In Chernobyl stray dogs, scientists search for genetic effects of radiation

After the Chernobyl nuclear power plant disaster in Ukraine in 1986, residents were forced to permanently evacuate, leaving their homes and, in some cases, their pets behind. Fearing that these abandoned animals could spread diseases or contaminate humans, the authorities tried to exterminate them.

And yet, a population of dogs somehow survived. They found connections with Chernobyl cleanup crews, and power plant workers who remained in the area sometimes gave them food. (During the last years, adventurous tourists also distributed documents.)

Today, hundreds of free-roaming dogs live in the area around the disaster site, known as the exclusion zone. They wander the abandoned town of Pripyat and sleep in the highly contaminated Semikhody train station.

Now, scientists have conducted the first in-depth analysis in the DNA of animals. Chernobyl dogs are genetically distinct, different from purebred dogs as well as other groups of free-breeding dogs, scientists reported Friday in Science Advances.

It is still too early to say if, or how, the radioactive environment contributed to the unique genetic profiles of Chernobyl dogs, scientists said. But the study is the first step in an effort to understand not only how long-term radiation exposure affected dogs, but also what to do to survive an environmental disaster.

“Have they acquired mutations that allow them to live and reproduce successfully in this region?” said Elaine Ostrander, a dog genomics expert at the National Human Genome Research Institute and lead author of the study. “What challenges do they face and how have they coped genetically? »

Before researchers could address these questions, they had to familiarize themselves with the canine landscape.

“There’s this area where there are different levels of radioactivity, and dogs live everywhere,” Dr. Ostrander said. “We needed to know who was who and what before we could begin our hunt for these critical mutations. »

The project is a collaboration between scientists from the United States, Ukraine and Poland, as well as the Clean Futures Fund, a US-based non-profit organization working at Chernobyl. The non-profit organization, established in 2016, began with the aim of providing healthcare and support to power plant employees, who still work in the exclusion zone.

But the organization quickly realized that The canine residents of Chernobyl I also needed help. Although the dog population boomed during the summer, it often collapsed in the winter, when food was scarce. Rage was a constant concern.

In 2017, the Clean Futures Fund began hosting veterinary clinics for local dogs, providing care, administering vaccines and spaying and neutering animals. Researchers used these clinics to collect blood samples from 302 dogs living in different locations in and around the exclusion zone.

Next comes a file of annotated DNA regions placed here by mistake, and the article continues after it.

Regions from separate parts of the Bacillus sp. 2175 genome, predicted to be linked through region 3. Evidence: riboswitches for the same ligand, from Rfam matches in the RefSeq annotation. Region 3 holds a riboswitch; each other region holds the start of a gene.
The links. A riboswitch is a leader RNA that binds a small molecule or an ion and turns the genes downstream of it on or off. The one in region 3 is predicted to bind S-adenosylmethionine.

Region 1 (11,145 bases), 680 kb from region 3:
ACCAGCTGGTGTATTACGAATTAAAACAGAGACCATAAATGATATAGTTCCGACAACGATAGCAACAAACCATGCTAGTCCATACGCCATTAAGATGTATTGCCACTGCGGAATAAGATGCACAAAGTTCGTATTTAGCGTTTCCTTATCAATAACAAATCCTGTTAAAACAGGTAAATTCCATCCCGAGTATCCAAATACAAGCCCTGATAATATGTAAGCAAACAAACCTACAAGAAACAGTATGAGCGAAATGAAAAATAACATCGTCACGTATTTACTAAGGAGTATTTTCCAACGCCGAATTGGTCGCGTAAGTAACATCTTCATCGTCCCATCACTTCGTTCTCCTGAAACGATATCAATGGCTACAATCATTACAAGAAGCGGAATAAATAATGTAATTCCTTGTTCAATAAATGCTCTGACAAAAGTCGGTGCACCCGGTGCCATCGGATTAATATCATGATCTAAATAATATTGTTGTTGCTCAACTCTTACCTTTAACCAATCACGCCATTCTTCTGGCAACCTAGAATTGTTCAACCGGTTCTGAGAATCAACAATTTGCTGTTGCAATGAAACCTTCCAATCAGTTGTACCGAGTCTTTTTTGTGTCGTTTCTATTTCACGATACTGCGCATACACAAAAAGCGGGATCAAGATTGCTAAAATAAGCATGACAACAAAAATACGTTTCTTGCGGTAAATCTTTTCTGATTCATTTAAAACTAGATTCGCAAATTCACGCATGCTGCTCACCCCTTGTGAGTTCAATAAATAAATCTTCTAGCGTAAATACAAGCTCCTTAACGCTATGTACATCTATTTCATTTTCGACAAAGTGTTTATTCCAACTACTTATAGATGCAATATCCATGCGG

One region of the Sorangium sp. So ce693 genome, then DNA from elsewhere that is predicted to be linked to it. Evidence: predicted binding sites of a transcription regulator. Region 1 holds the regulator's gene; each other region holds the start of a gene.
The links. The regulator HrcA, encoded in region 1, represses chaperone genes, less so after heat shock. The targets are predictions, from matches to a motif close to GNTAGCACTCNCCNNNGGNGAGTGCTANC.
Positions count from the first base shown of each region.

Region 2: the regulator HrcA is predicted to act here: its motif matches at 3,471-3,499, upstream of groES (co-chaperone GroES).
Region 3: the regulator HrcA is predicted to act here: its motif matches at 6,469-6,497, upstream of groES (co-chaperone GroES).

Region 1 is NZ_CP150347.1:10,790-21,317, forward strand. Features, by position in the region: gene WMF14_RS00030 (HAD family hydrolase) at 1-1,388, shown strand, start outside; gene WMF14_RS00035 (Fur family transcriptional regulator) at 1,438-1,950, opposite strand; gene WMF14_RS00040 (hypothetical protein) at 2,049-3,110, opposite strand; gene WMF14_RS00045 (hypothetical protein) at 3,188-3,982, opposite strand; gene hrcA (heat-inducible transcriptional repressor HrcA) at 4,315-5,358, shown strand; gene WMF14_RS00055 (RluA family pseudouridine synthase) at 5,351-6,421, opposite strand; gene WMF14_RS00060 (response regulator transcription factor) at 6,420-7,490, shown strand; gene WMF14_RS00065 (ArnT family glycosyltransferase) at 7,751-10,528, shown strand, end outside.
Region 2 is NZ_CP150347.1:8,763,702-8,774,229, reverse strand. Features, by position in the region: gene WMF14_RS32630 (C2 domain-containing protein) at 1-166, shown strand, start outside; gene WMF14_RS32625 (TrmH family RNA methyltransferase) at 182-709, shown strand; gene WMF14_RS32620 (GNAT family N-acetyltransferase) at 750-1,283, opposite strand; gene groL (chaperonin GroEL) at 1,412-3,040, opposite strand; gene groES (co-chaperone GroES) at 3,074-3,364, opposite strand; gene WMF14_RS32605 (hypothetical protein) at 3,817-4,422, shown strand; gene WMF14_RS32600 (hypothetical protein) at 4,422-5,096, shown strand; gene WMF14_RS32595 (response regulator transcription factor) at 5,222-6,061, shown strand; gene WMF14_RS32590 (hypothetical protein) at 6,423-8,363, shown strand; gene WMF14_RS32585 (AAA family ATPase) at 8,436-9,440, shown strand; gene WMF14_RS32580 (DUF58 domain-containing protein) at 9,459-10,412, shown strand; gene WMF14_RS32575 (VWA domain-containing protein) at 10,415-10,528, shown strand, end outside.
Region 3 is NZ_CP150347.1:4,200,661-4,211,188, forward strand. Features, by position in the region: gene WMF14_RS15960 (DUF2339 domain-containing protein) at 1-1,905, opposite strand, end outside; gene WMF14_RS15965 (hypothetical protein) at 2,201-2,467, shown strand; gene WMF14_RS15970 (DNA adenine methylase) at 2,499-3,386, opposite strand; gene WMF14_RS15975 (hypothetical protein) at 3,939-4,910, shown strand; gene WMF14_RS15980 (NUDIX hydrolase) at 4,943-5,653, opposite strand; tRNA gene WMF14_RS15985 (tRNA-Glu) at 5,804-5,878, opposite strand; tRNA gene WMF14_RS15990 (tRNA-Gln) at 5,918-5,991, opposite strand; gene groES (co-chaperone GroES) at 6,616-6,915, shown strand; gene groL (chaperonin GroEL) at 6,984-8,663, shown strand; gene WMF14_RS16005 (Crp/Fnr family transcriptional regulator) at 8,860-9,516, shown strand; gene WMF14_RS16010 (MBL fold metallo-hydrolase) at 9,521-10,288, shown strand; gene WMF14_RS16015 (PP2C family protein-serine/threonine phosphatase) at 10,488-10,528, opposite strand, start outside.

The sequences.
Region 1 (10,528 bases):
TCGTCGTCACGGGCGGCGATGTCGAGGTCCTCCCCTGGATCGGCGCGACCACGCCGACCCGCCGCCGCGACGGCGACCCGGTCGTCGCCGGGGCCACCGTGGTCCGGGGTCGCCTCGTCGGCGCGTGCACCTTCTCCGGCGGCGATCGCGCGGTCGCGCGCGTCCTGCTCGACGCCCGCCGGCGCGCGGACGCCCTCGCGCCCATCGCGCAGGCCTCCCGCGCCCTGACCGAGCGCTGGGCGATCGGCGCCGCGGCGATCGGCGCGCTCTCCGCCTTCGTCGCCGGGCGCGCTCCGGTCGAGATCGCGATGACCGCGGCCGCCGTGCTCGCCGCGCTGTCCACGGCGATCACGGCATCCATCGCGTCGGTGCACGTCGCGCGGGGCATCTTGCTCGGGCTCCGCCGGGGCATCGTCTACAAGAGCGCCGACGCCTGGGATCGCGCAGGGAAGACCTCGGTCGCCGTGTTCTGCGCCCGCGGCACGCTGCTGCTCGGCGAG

Nearly half of the dogs lived in the immediate vicinity of the power plant, while the other half lived in the town of Chernobyl, a sparsely occupied residential area about 15 kilometers away. (A small number of samples came from dogs in Slavutych, a town built for workers evacuated from power plants, almost 30 miles away.)

Although there was some overlap between the dog populations, in general, the power plant dogs were genetically distinct from the Chernobyl city dogs, the researchers found. There appears to be little gene flow between the two groups, suggesting that they rarely interbreed. (Physical security barriers around the power plant may have helped keep the dogs apart, the researchers noted.)

“I was completely surprised by the almost complete differentiation between the two populations, by the fact that they have existed in relative isolation for quite some time,” said Timothy Mousseau, a biologist at the University of South Carolina and another lead author of the study. the study.

The researchers also traced kinship relationships, linking parents and their offspring to identify 15 different family groups. Some dog families were large and sprawling, while others were tiny, with more defined geographic territories. Three family groups shared a spent nuclear fuel storage facility, scientists found.

“I don’t think anyone has ever genetically examined a single population of free-breeding dogs at this level of detail,” said Adam Boyko, a canine geneticist at Cornell University’s College of Veterinary Medicine, who was not involved in the research. .

The study will provide a good starting point for further investigation into the effects of radiation, Dr. Boyko added. “They find where the interesting populations are,” he said, “where the interesting family groups are.”

The Power Plant Dogs and the Chernobyl City Dogs had mixed breed ancestry, but both shared portions of DNA with German Shepherds, as well as other European Shepherd breeds from around the world. ‘East. Dogs from the city of Chernobyl also had variations common in boxers and rottweilers.

These segments of shepherd DNA could provide particularly useful data in future studies, the scientists said. Comparing these sequences from the power plant dogs, Chernobyl city dogs and purebred shepherds living in non-radioactive environments could help researchers identify radiation-related changes in the genome.

“This is a unique opportunity,” said Dr. Mousseau, “a unique animal population.”


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